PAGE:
August 2020 Volunteer of the Month

Every month, Southern Arizona Legal Aid’s Volunteer Lawyers Program (VLP) recognizes a legal professional for their legal voluntarism. The award is a distinct honor. Of the 533 attorneys and paralegals who volunteer their time, twelve are recognized annually for their dedication to access to justice.

Erwin Kratz is the August 2020 Outstanding Volunteer of the Month Award Recipient.

Erwin practices exclusively in the areas of ERISA and employee benefits law, focusing on tax and regulatory matters relating to qualified and nonqualified deferred compensation and welfare benefits. His career high point so far was starting his own law firm four and a half years ago, ERISA Benefits Law. He is very proud of this accomplishment and its success gives him a lot of satisfaction. At Southern Arizona Legal Aid, Erwin has taken on direct representation cases involving qualified domestic relations orders (QDROs). The qualities he admires most in a lawyer are diligence, and the willingness to make honest arguments that are focused on resolving the actual dispute, rather than on peripheral matters.

Originally from South Africa, Erwin attended Southern Illinois University at Carbondale on a swim scholarship. He moved to Tucson many years ago with his wife, who is originally from Chicago, when they were “young and foolish,” as he put it, to live in the sunny desert. He completed a Masters in Exercise Science from the University of Arizona and had thought of becoming a swim coach. He thereafter worked as a personal trainer in cardiac rehabilitation. At one point, he’d considered attending medical school; however, he pursued law school because he had always enjoyed arguing. He grew up in a family with a great culture of discussion, where everyone enjoyed exploring “why the other person was wrong!” When asked what other career he might have, had he not become a lawyer, Erwin noted entrepreneurship. He enjoys the process of microbrewing and has dreamed of owning a microbrewery.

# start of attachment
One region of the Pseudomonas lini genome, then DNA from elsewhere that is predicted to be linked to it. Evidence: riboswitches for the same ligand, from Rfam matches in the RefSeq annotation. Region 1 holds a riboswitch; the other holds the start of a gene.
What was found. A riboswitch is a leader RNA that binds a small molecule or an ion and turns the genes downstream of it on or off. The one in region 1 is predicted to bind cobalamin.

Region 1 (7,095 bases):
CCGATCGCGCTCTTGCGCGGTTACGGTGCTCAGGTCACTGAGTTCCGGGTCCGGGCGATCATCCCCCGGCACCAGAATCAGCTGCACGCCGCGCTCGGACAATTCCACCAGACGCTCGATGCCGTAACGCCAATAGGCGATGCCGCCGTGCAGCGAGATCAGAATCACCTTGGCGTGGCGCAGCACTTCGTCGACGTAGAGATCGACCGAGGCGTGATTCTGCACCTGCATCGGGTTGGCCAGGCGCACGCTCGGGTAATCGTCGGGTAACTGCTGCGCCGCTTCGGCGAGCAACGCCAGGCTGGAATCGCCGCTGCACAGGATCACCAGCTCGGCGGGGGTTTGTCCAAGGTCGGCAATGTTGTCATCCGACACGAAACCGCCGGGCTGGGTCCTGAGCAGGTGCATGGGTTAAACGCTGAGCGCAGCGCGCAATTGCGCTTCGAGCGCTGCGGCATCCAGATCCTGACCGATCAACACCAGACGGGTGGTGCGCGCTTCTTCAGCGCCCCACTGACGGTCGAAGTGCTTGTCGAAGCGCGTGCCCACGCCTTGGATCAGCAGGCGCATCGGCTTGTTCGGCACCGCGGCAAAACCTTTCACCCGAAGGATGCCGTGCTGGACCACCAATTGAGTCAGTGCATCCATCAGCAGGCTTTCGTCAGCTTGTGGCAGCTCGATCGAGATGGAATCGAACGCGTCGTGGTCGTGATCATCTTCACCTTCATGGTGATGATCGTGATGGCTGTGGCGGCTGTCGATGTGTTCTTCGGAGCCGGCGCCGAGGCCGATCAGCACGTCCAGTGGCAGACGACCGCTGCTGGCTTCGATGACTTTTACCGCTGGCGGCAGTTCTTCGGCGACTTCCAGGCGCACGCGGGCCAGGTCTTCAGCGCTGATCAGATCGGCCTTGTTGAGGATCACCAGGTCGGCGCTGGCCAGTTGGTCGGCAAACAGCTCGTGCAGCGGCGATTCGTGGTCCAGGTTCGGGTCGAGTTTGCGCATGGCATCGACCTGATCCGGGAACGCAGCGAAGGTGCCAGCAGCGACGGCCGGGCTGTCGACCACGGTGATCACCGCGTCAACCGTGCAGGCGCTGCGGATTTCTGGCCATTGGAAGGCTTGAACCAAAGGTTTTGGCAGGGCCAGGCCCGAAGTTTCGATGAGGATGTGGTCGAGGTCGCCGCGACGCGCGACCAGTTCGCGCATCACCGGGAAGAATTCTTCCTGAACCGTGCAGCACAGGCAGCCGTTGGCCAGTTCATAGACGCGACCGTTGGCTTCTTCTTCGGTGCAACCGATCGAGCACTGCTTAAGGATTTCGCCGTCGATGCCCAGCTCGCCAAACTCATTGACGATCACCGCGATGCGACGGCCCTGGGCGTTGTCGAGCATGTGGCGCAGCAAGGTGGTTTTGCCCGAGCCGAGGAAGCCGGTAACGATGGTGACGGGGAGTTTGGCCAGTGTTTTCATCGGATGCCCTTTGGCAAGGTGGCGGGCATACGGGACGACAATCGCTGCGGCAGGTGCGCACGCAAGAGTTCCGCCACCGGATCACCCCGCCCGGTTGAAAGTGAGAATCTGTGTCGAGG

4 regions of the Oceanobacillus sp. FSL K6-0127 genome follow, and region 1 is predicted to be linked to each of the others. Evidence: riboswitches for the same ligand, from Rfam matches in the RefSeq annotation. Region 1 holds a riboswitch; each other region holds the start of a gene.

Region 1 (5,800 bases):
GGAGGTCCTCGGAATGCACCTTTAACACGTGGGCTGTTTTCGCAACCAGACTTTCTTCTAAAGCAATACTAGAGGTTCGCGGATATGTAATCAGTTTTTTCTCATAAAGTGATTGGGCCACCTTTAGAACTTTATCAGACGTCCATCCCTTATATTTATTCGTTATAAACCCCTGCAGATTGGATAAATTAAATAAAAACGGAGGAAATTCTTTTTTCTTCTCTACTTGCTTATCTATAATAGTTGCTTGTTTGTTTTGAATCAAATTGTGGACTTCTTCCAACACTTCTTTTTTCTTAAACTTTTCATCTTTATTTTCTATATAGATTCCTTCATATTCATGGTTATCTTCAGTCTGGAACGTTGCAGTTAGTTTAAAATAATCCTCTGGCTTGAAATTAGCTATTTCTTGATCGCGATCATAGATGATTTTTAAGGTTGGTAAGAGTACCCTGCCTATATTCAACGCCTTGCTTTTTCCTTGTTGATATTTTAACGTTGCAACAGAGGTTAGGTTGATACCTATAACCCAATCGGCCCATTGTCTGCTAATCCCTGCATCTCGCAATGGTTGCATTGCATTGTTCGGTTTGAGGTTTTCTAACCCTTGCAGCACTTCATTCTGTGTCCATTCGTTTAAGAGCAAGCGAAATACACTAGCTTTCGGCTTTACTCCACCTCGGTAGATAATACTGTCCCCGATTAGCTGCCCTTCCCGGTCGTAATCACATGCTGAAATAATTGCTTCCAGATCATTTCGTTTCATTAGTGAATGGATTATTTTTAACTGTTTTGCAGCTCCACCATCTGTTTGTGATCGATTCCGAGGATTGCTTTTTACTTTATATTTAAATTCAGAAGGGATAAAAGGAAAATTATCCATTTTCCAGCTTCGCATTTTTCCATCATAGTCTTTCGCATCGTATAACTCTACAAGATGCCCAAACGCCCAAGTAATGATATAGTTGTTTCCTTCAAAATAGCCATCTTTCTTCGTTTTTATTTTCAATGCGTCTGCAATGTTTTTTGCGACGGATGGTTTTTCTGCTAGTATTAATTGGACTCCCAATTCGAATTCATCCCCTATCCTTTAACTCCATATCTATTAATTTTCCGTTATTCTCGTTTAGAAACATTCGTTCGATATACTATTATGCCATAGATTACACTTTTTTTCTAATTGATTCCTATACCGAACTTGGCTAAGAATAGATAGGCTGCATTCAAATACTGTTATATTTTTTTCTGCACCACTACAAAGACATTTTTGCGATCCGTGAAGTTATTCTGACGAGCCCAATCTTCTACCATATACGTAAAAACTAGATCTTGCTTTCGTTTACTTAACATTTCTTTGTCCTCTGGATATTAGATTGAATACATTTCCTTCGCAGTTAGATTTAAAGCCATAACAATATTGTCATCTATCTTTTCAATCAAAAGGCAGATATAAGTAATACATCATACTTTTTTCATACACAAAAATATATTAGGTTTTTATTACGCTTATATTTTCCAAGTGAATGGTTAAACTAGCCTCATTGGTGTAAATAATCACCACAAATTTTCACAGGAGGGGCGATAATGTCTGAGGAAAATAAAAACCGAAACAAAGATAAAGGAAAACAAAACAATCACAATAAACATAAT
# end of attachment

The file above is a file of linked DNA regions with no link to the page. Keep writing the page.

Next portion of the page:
Erwin has several heroes. One is Winston Churchill, whom Erwin describes as a giant for a number of reasons – he was crucial in rallying Britain and the West to beat Germany; he got it right on Nazism and the Cold War. He was also very funny and cheeky, and he had so many quotes where what he said was exactly right. To Erwin, Churchill embodied persistence and the ideal that if you want to come back, do it. When he became Prime Minister, he was 65, and that was when he stepped up to perform and became the most significant Prime Minister Britain has ever had.

Erwin’s heroes are those people who went against the grain and were willing to step up and lead, and paid a price for doing so, such as Muhammad Ali, who stood up at a time when it wasn’t popular and went to prison and took the penalty for his conscientious objection to the military draft. Ali bridged the racial divide in a way that was eloquent and inspiring. Similarly, Erwin’s real-life hero is David Bruce, who in 1988 was sentenced to six years in prison for refusing to serve in the South African Defense force on the grounds of conscientious objection to Apartheid. At that time in South Africa, a person was considered a terrorist if they objected to the military draft on these grounds, and it was not an easy prison sentence. As a member of the South African National Swim Team, Erwin was able to attend college in the U.S. during the time of enforced military conscription. Though he did not have to make the difficult choice that David did, Erwin was inspired by David’s courage. As Erwin eloquently stated, “very few took the road that David Bruce took.”

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